LEVIATHAN. Starring: Aleksey Serebryakov, Elena Lyadova, Vladmir Vdovichenkov, and Roman Madyanov. Directed by Andrey Zvyagintsev. Rated M (Mature themes, coarse language, sexual references, nudity and violence). 141 min.
This Russian drama, set in the coastal town of Pribrezhny in Northern Russia, tells the story of Kolya, his wife, Lilya, and Romka, his son from another marriage, whose lives come under siege from a corrupt mayor, Vadim, who wants to take away Kolya's house, his land, and his business for development. The film won the 2014 Golden Globe Award for "Best Foreign Movie", and was named Best Film at the 2014 London Film Festival Awards.
The film has Biblical relevance. It relates to the story of Job and his sufferings, and the tragedies that can befall a righteous man. It partly parallels Heinrich von Kleist's novella, "Michael Kohlhaas", which was made into a powerful movie in 2013 by Arnaud des Pallieres.
When Vadim (Roman Madyanov) tells Kolya (Aleksey Serebryakov) that his home will be demolished, Kolya hires an Army friend of his from Moscow, Dimitri (Vladimir Vdovichenkov), to assist him legally. Vadim undervalues the property and uses a compulsory purchase order in law to support his claim. Dimitri digs into Vadim's unsavoury past to try to restrain him personally, but the strategy to pressure him in this way backfires.
Vadim angrily urges the judiciary to look after its own self-interests, and the resident Russian Orthodox Bishop wilfully encourages Vadim to use the power that he already holds in the town as its mayor to solve the conflict. Kolya's wife, Lilya (Elena Lyadova) has an affair with Dimitri. "Forgive her", Kolya tells his son, "she's a good person". But overcome by guilt for her infidelity to her husband, Lilya acts in unexpected ways and the Law blames Kolya.
The movie ends with Kolya's' house being demolished by a huge Leviathan-like crane in scenes which are contrasted with a richly-robed Bishop sermonising hypocritically to his wealthy congregation to uphold the virtues of love and Christian understanding, and to believe that "God dwells in truth".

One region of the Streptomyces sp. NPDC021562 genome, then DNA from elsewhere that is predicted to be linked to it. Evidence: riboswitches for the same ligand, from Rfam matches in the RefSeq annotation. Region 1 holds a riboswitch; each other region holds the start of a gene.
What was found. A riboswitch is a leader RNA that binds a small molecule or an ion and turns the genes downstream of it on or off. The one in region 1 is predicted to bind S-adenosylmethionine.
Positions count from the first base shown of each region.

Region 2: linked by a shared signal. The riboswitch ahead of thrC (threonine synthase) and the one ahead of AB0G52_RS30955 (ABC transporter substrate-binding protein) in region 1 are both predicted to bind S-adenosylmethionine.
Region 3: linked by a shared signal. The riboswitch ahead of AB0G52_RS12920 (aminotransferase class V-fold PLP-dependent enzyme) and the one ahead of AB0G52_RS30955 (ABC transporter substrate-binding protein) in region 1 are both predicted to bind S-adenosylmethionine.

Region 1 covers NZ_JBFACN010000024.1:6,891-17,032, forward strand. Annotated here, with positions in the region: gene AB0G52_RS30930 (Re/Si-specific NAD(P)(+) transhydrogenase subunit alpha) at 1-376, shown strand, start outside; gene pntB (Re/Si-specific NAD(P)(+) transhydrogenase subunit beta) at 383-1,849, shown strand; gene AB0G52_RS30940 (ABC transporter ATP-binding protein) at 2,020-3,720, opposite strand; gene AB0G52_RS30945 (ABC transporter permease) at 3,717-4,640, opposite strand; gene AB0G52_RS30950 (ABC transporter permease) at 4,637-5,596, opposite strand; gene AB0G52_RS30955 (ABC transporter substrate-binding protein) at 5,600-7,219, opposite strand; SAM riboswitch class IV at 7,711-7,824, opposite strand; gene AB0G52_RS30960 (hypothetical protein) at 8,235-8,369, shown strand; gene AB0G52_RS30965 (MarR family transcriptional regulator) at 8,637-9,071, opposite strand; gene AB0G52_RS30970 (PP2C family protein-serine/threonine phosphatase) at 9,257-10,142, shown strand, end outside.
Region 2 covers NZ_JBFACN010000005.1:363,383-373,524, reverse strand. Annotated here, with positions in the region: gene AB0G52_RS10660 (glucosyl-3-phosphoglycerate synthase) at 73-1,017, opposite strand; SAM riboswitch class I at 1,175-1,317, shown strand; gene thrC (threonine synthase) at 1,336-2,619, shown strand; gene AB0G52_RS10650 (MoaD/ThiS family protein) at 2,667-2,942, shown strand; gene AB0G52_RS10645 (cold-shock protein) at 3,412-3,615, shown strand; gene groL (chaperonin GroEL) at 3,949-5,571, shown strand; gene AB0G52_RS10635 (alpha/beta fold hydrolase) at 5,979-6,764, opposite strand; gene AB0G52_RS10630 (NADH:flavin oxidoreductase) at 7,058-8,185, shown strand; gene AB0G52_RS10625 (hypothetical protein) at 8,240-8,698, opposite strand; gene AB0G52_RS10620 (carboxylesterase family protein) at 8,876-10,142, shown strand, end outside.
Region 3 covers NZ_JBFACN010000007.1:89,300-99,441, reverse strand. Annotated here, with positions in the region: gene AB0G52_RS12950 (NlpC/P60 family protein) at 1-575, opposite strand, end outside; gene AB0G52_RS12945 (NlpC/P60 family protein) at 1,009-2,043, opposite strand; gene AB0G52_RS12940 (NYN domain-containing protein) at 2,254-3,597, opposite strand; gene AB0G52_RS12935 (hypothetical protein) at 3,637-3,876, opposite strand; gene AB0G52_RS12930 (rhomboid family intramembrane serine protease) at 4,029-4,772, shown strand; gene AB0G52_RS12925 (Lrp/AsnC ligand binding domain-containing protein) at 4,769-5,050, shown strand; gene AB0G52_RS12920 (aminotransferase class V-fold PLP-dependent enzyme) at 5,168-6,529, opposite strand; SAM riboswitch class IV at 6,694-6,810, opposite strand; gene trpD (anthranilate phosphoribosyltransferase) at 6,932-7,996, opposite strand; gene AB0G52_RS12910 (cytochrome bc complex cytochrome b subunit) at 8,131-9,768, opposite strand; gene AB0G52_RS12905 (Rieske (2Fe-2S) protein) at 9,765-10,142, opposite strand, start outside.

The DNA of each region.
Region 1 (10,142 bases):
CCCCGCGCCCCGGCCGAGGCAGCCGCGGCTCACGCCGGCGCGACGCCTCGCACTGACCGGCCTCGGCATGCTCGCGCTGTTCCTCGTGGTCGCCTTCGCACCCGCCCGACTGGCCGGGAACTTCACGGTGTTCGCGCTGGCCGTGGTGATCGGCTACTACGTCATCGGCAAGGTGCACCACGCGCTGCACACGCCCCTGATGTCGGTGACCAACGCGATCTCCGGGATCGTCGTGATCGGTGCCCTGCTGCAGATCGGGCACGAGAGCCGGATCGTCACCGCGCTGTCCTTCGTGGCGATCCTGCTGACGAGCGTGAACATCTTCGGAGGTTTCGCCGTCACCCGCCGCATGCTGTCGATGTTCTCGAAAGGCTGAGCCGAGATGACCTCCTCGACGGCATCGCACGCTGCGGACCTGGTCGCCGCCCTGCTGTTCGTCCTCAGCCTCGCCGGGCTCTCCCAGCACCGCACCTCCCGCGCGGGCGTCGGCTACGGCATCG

The film brilliantly confronts social issues in contemporary Russia and deals with the abuses of modern law, that are used by people in authority. It highlights the lives, struggles, and tragedies of people caught up by the abuses, and it examines the impact of friendships that don't mean what they should, and trust that is seriously misplaced. Both civil and church authority come in for fierce comment. Corruption has affected the town's administration, its police force, and the clergy.
The photography in the film is stunning. The town's location is desolate, and its images are cold, forbidding and meaningful. An image of a long-dead whale featured in the movie (the Leviathan of the title) reflects the human despair of the people in the village, and the film's photography and direction dramatically convey the inequality with which ordinary people are treated, and the hidden nature of their entrenched discrimination.
This is a powerful film about a simple man who decides to take on his oppressors, cloaked in deceitful versions of their own authority. It depicts the tragic results of harassment, intimidation, and corruption in modern society, and Russia is its example. The film is acted and directed with magnificent force, and it develops moments of incredible drama, intimacy, and suspense. Andrey Zvagintsev's direction is sensitive, probing, and controlled.
The literal meaning of "Leviathan" in this movie is the huge skeleton of the whale on the beach, seen at key points in the film, and there are glimpses of a whale swimming in the sea. Allegorically, the word refers to the Book of Job (mentioned by a local orthodox Priest in conversation with Kolya), but also to Thomas Hobbes' 1651 thesis of the same name which is about relinquishing liberty to an authoritative regime that forces resignation. The movie pursues its themes critically and philosophically. It is fiercely satirical in its thrust, and at times profoundly cynical.
This is a dark, bleak film of exceptional quality. It is beautifully scripted, acted and directed, and invites thoughtful interpretation almost at every turn. To see it as simply anti-Russian is too narrow. It depicts a wronged man's struggle with corruption, and it rages at empty moralising, but it also speaks to the nature and fallibility of the human condition. It shows us powerfully and movingly what can happen when Law and Religion operate to take advantage of human suffering and vulnerability.
Peter W. Sheehan is an associate of the Australian catholic Office for Film and Broadcasting
Released March 26th., 2015